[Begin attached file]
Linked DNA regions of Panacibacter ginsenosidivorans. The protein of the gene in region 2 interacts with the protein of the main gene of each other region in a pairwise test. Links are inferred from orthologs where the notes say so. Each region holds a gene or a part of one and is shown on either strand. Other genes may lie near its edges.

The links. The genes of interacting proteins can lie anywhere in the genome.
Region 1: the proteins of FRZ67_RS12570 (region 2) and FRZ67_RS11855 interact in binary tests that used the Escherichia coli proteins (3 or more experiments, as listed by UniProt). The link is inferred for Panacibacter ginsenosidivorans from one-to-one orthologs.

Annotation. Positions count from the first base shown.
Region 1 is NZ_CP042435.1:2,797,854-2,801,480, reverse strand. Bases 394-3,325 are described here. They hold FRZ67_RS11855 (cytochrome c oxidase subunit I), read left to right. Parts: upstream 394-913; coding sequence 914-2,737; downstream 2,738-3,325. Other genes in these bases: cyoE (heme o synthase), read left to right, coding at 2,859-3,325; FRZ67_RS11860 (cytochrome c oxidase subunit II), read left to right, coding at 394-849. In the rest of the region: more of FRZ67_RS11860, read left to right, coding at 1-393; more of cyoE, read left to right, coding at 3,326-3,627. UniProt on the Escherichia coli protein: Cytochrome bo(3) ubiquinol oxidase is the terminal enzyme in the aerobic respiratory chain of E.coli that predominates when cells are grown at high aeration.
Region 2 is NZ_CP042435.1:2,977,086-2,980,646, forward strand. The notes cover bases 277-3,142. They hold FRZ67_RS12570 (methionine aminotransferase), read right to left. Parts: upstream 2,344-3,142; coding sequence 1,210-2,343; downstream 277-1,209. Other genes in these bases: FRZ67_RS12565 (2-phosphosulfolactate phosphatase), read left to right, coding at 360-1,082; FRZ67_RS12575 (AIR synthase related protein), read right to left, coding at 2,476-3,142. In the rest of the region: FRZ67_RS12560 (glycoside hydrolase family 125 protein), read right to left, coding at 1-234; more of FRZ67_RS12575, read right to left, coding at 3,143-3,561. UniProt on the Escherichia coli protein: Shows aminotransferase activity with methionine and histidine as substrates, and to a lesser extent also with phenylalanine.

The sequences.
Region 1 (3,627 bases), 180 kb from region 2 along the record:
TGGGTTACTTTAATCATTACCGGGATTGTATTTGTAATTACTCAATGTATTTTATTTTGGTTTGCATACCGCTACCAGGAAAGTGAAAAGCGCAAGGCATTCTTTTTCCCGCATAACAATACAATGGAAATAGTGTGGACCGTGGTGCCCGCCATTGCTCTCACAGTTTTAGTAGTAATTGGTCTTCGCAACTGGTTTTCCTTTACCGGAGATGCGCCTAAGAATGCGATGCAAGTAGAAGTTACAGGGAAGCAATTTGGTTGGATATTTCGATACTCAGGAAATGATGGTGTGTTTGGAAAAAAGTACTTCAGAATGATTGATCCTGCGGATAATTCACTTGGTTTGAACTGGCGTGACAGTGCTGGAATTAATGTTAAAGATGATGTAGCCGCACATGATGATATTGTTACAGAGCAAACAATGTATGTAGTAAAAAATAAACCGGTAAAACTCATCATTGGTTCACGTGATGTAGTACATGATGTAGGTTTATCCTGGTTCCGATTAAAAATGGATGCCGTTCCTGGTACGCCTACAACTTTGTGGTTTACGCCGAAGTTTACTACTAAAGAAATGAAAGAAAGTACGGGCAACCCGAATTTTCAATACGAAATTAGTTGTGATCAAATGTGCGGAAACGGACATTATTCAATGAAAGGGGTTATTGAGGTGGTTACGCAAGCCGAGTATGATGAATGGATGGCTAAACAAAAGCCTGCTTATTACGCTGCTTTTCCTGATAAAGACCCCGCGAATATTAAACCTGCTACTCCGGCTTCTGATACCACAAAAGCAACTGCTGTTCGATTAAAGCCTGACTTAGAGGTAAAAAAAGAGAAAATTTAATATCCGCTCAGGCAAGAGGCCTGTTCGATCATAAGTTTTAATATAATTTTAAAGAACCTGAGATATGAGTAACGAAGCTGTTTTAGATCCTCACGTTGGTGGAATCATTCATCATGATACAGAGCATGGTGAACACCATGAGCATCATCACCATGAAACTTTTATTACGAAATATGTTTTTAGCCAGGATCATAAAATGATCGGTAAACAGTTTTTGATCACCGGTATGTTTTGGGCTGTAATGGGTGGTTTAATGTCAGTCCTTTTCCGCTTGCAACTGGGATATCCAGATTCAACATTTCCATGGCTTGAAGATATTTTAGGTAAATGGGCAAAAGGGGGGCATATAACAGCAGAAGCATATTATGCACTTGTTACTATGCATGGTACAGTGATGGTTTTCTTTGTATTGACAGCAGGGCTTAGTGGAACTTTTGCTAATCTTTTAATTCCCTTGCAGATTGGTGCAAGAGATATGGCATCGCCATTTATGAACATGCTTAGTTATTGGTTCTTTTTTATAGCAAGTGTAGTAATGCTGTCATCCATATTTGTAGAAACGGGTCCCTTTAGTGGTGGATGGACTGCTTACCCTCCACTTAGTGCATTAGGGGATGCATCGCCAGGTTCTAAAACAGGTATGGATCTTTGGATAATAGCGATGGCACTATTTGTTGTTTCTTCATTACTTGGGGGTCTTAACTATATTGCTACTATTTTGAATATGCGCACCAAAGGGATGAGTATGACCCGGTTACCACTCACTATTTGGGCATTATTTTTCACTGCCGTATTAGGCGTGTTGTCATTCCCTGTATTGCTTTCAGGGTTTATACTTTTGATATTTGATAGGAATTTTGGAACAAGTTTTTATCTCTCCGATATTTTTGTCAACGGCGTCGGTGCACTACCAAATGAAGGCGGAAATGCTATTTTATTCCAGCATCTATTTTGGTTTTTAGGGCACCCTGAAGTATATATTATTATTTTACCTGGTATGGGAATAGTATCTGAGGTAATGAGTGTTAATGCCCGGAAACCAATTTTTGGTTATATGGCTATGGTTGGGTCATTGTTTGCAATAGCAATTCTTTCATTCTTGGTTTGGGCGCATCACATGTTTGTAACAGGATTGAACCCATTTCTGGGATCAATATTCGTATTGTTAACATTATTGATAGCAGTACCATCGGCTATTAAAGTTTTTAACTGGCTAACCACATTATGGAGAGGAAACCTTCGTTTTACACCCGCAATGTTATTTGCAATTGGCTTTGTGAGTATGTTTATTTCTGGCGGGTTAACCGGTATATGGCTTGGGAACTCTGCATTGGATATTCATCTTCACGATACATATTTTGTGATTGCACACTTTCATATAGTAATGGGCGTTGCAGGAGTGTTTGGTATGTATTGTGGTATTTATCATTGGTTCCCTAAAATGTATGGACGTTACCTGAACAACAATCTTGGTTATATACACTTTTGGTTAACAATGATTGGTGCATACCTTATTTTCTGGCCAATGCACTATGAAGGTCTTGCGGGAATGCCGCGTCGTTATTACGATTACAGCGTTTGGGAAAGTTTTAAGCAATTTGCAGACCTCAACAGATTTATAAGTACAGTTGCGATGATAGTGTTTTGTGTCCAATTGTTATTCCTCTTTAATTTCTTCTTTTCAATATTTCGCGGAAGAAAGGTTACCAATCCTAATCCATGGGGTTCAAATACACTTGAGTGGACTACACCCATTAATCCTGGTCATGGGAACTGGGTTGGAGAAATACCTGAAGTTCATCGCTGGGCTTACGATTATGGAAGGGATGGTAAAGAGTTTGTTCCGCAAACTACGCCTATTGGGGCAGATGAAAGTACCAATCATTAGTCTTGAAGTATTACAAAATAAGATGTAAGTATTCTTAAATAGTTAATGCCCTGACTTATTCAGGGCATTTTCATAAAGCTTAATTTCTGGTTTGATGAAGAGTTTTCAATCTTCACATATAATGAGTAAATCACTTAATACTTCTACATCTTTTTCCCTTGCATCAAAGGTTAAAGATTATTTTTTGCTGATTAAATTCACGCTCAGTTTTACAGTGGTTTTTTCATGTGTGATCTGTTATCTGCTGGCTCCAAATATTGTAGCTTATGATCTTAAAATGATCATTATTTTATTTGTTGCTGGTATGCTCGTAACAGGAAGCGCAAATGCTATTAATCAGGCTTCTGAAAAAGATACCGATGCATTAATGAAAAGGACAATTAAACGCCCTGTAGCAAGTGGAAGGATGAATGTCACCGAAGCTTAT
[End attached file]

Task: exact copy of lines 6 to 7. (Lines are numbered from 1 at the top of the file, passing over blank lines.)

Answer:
Region 2 is NZ_CP042435.1:2,977,086-2,980,646, forward strand. The notes cover bases 277-3,142. They hold FRZ67_RS12570 (methionine aminotransferase), read right to left. Parts: upstream 2,344-3,142; coding sequence 1,210-2,343; downstream 277-1,209. Other genes in these bases: FRZ67_RS12565 (2-phosphosulfolactate phosphatase), read left to right, coding at 360-1,082; FRZ67_RS12575 (AIR synthase related protein), read right to left, coding at 2,476-3,142. In the rest of the region: FRZ67_RS12560 (glycoside hydrolase family 125 protein), read right to left, coding at 1-234; more of FRZ67_RS12575, read right to left, coding at 3,143-3,561. UniProt on the Escherichia coli protein: Shows aminotransferase activity with methionine and histidine as substrates, and to a lesser extent also with phenylalanine.

The sequences.